Wednesday, January 29, 2020

All About Varied Thrush Birds

Here is a recent post from the Union Bay Watch Blog published by Larry Hubbell, long-time local photographer and birder. Here also is an in-depth article about Larry and his work.

A Winter Thrush

When we sense danger, like a bird, we may freeze for a moment. Our adrenaline pumps, our minds race and we rapidly consider alternative strategies of escape. I suspect the experience for birds is similar - but more intense. Since they are smaller than us, they have more to fear. Internally, I suspect they vibrate at a higher speed. I wonder if the average bird feels like a human who has consumed six cups of fully caffeinated coffee. Their survival depends on their constant awareness and split-second decisions. 
(When we startle a bird the best thing we can do is nothing. Don't move, don't make a noise, don't even stare. Wait and watch - out of the corner of your eye. When the bird returns to feeding, or whatever it was doing, then quietly and slowly move on or assume a more relaxed position.) 
Varied Thrush reproduce in forests, preferably old-growth forests. They are accustomed to clean air, dappled shadows, cool floating mists and silence. The city seems like an odd place to find them and yet they are often here. 
The American Robin, also a Thrush - e.g. a member of the Turdidae family - is a relative of similar size and color. In the fall, the Varied Thrush can occasionally be spotted in the city feeding with Robins on the same types of fruit. Given their preference for quiet the Varied Thrush are likely to be a bit more in the shadows and often further away then the Robins. They are elusive and shy.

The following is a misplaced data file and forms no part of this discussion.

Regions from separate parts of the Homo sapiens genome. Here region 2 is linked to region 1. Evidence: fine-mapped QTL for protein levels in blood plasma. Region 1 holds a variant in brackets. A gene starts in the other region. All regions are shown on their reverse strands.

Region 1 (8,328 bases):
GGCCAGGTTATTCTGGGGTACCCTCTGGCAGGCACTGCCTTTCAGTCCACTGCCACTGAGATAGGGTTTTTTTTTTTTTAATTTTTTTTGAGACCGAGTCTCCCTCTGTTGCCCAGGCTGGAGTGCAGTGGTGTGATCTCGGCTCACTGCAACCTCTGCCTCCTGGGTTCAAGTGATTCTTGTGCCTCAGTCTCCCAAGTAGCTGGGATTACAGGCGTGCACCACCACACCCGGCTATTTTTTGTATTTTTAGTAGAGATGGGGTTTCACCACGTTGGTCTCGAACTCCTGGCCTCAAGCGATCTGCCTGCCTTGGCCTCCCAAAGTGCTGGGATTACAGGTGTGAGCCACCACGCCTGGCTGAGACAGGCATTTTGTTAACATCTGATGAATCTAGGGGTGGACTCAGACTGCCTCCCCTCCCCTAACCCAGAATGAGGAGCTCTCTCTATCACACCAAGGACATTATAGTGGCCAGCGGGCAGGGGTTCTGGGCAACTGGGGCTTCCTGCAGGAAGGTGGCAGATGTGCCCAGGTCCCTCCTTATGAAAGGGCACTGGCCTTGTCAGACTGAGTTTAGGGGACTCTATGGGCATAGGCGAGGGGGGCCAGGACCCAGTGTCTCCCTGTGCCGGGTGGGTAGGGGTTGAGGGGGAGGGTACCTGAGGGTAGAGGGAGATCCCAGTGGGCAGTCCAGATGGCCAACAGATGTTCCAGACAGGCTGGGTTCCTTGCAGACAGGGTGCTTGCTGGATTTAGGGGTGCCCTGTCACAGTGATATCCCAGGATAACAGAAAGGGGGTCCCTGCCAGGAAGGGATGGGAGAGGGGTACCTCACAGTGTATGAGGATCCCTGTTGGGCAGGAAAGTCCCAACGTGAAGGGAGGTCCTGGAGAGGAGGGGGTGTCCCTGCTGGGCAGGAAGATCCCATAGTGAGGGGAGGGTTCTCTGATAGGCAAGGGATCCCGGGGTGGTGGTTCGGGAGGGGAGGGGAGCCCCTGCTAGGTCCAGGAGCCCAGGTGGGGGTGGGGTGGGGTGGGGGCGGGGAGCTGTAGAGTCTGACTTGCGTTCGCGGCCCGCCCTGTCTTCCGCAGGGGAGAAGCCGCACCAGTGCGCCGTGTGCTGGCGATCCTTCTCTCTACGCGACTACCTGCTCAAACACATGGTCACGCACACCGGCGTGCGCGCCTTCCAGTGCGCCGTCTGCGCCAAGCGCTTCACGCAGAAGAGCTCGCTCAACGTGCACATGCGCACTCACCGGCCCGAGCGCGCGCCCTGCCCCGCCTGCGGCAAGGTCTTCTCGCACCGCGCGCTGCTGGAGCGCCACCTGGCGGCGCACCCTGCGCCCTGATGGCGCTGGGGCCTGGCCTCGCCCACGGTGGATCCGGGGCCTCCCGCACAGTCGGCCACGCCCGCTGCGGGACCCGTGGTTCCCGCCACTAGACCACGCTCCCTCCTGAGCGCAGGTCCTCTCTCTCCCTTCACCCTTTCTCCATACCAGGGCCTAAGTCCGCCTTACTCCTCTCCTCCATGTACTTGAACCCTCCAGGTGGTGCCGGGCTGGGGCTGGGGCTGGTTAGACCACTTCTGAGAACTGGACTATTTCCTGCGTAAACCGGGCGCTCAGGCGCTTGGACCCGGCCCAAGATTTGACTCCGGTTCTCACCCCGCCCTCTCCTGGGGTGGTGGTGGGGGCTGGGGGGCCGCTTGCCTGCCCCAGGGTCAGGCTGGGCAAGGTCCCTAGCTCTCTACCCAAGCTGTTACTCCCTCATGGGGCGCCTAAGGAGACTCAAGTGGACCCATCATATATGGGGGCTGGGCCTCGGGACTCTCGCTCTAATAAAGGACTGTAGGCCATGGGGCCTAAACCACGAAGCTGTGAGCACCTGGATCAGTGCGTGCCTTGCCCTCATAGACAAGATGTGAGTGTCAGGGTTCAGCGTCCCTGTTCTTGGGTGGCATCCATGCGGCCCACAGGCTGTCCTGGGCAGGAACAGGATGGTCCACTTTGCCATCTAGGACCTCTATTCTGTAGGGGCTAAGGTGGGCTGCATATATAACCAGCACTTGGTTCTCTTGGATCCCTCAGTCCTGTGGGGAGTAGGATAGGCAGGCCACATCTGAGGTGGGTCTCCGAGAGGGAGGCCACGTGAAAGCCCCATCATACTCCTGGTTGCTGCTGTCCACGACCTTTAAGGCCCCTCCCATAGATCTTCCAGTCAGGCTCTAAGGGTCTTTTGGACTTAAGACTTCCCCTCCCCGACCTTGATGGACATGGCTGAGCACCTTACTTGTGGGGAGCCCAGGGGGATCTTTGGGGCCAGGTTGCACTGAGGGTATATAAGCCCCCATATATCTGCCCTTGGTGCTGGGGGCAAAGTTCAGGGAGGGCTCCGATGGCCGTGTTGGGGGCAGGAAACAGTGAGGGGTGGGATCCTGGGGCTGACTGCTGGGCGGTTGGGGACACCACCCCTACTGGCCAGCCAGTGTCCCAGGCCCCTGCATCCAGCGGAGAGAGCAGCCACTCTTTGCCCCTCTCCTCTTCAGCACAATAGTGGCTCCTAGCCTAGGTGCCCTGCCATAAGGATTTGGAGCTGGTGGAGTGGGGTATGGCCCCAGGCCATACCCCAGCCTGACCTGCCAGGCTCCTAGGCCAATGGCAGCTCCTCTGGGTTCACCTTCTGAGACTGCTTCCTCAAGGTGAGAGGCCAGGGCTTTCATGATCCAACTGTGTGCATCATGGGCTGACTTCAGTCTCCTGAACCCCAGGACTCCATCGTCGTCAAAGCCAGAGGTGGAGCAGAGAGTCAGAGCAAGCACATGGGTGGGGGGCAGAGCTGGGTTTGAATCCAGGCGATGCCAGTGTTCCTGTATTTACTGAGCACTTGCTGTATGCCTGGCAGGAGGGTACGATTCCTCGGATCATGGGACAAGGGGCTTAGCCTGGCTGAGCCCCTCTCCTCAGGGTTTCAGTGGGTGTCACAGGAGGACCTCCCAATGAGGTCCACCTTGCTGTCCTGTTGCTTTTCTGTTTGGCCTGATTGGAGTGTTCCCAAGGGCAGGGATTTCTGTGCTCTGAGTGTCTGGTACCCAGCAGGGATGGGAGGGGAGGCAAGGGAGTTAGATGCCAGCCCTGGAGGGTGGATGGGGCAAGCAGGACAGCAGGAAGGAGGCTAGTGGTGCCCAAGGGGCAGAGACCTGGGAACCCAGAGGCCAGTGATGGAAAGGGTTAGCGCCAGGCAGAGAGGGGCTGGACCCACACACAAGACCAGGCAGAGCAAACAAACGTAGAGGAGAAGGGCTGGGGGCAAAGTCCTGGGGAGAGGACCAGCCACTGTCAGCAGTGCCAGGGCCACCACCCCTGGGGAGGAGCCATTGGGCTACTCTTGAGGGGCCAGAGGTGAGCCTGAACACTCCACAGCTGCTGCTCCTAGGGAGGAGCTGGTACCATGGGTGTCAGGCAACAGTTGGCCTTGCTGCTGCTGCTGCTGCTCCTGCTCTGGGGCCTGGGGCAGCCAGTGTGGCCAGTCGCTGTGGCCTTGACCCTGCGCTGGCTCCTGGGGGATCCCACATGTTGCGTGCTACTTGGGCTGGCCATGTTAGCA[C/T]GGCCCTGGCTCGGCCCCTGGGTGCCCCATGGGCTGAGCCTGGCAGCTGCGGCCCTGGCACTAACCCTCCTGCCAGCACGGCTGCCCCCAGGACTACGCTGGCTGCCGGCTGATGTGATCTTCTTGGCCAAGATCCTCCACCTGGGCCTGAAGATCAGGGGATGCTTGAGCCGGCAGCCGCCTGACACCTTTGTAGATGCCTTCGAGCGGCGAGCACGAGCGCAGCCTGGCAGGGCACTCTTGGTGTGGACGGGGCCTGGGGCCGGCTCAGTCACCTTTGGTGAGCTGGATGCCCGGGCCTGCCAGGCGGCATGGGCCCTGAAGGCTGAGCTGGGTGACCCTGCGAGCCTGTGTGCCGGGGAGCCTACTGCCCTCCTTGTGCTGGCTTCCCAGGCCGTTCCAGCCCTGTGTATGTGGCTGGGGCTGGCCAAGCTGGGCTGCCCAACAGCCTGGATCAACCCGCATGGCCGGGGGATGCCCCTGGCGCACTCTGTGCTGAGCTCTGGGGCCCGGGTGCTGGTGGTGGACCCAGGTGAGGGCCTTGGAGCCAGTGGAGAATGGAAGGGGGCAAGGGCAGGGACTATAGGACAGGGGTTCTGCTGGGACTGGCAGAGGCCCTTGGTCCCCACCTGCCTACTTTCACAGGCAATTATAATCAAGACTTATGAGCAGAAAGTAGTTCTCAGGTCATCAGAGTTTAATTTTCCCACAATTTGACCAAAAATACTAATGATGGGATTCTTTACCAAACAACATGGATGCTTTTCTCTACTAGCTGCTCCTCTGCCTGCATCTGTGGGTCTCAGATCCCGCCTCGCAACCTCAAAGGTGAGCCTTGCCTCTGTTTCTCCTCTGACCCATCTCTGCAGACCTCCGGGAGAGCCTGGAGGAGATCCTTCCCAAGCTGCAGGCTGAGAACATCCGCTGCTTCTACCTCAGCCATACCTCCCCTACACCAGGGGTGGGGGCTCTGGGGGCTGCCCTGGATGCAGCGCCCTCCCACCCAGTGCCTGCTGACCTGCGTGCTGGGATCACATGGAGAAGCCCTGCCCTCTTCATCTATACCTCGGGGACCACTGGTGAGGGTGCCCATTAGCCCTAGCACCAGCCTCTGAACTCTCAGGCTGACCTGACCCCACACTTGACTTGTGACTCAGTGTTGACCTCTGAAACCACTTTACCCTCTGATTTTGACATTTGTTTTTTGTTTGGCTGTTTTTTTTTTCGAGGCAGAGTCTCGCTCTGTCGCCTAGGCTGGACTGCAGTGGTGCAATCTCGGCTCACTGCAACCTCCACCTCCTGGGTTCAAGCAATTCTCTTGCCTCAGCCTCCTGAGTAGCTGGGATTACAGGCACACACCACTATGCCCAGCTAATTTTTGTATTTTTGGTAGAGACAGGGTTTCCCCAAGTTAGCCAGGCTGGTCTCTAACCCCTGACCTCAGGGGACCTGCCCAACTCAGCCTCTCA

September 30th is one of my earliest fall photos of a Varied Thrush. 
Even in October, the Varied Thrush still looks a little out of place when photographed in front of bright green leaves.
However, the fruit they find in the city must be virtually irresistible.
By mid-November, the leaves are turning to autumn colors. 

The Varied Thrush blend in beautifully among fall leaves. The male birds tend to have more black coloring, which I find most obvious around the face. (This is also true for American Robins.)

Among females, their 'black' coloring has more of a faded, brownish tone. No doubt it helps them blend in with their surroundings.

In my experience, I find the Varied Thrush generally silent during the late Fall and Winter. However, in the early Autumn, when walking through the Arboretum just after dawn, you can often hear their lonely, heartbreaking songs. The sounds transport me to the dim, sanctuary of an old-growth forest. These are the songs I would expect to hear on distant mountains especially during the early part of the breeding season. 

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